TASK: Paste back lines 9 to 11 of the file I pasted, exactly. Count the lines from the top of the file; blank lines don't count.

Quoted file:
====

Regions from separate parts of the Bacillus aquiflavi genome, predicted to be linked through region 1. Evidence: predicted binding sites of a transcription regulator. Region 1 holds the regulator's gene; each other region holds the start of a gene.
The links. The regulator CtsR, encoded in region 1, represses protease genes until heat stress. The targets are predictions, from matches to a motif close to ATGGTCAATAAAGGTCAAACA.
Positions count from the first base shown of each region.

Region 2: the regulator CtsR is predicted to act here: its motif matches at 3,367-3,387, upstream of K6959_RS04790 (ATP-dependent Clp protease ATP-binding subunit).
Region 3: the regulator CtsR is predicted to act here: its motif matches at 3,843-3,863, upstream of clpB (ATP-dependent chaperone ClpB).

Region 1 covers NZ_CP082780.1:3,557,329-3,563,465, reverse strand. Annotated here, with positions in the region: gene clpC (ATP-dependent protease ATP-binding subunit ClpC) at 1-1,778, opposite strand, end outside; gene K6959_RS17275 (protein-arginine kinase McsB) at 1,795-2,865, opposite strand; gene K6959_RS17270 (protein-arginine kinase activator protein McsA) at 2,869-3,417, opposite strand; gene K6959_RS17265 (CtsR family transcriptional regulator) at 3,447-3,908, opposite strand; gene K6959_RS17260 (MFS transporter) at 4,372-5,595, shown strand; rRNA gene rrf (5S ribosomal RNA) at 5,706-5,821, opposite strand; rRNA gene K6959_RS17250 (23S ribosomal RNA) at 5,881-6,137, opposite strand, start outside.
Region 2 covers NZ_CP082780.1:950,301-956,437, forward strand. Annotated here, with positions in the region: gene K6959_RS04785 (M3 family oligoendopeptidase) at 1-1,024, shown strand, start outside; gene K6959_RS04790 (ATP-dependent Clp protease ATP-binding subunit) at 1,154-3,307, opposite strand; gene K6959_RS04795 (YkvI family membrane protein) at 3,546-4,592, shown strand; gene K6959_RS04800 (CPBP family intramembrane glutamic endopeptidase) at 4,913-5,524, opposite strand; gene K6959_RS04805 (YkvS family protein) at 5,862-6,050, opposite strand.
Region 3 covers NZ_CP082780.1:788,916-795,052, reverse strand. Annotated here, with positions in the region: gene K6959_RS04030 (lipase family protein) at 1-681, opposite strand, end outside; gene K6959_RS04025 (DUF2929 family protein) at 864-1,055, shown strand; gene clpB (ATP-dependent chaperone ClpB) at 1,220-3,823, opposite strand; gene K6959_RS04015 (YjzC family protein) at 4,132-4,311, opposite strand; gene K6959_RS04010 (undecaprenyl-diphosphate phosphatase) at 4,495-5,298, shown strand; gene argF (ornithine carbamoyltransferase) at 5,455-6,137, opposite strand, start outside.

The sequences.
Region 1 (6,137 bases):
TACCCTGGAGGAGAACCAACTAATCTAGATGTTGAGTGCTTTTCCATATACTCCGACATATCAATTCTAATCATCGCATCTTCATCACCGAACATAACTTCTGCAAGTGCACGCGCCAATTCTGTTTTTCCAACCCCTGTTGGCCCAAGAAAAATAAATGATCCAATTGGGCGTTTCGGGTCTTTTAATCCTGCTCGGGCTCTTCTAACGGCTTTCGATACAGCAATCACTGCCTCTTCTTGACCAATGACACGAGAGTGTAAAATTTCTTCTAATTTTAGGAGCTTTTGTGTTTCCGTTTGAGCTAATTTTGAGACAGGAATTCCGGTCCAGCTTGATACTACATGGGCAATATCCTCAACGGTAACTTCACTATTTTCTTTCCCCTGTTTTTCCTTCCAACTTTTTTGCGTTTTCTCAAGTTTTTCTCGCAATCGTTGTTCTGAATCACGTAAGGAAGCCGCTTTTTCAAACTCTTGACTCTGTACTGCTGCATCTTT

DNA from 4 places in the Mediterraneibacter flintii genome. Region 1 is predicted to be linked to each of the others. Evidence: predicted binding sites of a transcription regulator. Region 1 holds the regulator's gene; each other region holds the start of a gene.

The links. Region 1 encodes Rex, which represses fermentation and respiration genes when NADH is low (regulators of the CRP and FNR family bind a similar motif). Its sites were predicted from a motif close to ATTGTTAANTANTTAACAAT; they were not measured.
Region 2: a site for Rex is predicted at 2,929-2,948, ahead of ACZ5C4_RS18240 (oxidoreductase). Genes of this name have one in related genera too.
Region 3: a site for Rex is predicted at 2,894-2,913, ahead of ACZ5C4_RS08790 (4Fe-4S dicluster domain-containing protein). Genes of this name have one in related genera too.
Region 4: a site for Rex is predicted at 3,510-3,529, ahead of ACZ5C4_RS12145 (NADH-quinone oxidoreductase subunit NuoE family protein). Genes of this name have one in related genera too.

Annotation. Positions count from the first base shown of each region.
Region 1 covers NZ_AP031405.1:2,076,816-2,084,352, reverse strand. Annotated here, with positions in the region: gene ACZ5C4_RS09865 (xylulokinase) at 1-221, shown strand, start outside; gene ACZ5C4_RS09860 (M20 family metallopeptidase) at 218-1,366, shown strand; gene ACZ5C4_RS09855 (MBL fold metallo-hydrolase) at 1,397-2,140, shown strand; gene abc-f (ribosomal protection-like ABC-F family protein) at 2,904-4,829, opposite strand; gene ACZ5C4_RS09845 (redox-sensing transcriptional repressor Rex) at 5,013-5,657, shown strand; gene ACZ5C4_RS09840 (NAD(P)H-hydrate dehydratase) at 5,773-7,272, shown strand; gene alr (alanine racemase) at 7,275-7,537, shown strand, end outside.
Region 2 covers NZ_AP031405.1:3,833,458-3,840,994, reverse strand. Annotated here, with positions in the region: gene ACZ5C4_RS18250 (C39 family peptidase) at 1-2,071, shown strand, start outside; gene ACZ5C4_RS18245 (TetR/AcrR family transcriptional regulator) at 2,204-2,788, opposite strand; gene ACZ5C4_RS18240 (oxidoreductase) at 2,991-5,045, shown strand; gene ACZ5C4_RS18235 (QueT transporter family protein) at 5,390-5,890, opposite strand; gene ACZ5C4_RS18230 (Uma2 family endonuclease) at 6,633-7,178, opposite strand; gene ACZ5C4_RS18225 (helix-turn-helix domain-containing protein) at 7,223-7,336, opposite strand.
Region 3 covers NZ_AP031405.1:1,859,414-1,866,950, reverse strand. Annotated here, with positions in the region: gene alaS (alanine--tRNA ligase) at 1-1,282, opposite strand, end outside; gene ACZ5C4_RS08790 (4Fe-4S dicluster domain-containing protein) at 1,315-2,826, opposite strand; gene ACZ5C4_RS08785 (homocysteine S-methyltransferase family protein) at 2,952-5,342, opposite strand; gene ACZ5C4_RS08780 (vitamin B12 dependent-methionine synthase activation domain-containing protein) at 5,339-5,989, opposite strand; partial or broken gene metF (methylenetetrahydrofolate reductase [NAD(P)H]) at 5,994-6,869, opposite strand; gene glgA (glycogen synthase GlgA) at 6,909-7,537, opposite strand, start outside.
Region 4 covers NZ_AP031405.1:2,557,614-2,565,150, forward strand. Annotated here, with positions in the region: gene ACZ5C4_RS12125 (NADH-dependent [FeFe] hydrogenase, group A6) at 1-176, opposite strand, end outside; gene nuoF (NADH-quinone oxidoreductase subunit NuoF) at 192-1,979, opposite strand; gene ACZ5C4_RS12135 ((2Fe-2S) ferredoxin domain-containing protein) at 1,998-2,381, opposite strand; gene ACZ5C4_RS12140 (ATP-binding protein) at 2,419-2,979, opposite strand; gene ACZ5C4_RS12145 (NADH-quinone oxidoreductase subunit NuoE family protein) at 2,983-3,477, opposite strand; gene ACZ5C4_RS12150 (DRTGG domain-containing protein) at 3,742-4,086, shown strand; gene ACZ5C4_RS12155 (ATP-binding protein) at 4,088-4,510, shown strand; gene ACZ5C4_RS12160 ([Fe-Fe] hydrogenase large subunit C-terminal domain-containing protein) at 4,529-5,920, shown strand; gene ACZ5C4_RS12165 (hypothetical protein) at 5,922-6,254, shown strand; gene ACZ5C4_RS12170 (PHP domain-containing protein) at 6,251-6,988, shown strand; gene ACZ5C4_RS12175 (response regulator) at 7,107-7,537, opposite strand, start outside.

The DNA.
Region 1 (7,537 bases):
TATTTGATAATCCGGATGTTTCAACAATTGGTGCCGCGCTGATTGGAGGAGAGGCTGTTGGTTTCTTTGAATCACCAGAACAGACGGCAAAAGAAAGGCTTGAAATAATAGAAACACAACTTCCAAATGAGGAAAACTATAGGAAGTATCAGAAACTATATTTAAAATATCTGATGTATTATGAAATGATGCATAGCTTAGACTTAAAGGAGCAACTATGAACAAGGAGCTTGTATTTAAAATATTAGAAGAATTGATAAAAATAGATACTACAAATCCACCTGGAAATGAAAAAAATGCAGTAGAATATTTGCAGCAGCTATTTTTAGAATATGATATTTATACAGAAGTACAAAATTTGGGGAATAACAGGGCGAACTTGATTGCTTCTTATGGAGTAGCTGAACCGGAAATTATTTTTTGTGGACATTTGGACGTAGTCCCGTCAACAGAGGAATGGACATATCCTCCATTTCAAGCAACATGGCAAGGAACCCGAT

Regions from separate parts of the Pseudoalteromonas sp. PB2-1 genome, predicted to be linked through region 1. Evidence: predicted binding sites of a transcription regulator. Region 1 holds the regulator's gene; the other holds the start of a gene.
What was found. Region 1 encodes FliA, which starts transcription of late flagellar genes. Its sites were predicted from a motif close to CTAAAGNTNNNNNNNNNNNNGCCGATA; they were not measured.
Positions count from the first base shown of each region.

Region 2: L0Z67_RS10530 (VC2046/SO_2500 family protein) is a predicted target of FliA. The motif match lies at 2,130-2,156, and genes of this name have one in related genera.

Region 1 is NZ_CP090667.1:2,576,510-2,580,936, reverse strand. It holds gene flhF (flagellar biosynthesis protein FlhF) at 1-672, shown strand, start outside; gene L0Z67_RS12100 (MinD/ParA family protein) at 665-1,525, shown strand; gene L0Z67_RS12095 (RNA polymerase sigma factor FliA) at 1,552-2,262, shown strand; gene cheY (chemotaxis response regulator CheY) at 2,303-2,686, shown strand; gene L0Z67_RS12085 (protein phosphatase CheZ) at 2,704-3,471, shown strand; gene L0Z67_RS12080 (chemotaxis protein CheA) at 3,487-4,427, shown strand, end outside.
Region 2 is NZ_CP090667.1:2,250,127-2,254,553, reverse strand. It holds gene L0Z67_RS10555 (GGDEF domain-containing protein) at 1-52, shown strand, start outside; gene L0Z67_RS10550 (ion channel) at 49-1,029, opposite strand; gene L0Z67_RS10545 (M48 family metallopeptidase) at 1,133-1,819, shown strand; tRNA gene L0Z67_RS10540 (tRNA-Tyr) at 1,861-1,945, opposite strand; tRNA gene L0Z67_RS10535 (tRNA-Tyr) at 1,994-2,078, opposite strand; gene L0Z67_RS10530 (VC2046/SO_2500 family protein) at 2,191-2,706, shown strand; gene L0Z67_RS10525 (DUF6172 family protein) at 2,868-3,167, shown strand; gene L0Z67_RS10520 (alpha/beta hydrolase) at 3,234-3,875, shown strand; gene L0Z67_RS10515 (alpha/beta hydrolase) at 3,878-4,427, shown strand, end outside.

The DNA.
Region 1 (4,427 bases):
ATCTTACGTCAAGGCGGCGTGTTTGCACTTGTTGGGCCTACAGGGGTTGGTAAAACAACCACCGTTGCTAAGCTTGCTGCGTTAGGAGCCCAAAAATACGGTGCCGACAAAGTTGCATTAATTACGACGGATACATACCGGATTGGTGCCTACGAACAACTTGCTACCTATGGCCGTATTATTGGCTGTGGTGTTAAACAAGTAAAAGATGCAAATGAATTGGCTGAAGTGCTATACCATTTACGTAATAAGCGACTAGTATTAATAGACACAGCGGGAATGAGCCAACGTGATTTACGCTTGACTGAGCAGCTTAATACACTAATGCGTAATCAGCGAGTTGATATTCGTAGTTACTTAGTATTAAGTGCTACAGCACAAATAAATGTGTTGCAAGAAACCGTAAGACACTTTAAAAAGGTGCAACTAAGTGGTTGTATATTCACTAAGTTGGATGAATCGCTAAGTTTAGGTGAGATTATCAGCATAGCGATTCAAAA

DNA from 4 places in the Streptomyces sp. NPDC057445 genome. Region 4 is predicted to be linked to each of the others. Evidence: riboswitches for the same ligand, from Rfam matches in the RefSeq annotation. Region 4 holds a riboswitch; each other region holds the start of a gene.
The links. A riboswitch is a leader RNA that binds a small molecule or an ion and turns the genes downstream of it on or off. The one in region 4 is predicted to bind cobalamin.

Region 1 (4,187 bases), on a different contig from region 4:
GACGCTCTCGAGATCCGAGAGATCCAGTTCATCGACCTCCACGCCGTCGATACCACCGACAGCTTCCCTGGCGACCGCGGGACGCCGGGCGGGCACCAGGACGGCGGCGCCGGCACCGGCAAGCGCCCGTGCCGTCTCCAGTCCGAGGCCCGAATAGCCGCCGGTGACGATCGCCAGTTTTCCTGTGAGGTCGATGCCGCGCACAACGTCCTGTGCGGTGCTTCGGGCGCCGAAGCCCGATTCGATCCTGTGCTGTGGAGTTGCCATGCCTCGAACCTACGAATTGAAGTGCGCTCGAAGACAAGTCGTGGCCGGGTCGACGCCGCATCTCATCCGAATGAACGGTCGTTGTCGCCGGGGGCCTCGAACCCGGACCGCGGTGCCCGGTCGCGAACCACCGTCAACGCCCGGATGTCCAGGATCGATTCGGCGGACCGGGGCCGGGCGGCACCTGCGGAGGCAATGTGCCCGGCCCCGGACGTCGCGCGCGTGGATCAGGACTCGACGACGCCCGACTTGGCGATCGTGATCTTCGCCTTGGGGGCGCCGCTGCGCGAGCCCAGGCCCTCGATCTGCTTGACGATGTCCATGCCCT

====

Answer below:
The sequences.
Region 1 (6,137 bases):
TACCCTGGAGGAGAACCAACTAATCTAGATGTTGAGTGCTTTTCCATATACTCCGACATATCAATTCTAATCATCGCATCTTCATCACCGAACATAACTTCTGCAAGTGCACGCGCCAATTCTGTTTTTCCAACCCCTGTTGGCCCAAGAAAAATAAATGATCCAATTGGGCGTTTCGGGTCTTTTAATCCTGCTCGGGCTCTTCTAACGGCTTTCGATACAGCAATCACTGCCTCTTCTTGACCAATGACACGAGAGTGTAAAATTTCTTCTAATTTTAGGAGCTTTTGTGTTTCCGTTTGAGCTAATTTTGAGACAGGAATTCCGGTCCAGCTTGATACTACATGGGCAATATCCTCAACGGTAACTTCACTATTTTCTTTCCCCTGTTTTTCCTTCCAACTTTTTTGCGTTTTCTCAAGTTTTTCTCGCAATCGTTGTTCTGAATCACGTAAGGAAGCCGCTTTTTCAAACTCTTGACTCTGTACTGCTGCATCTTT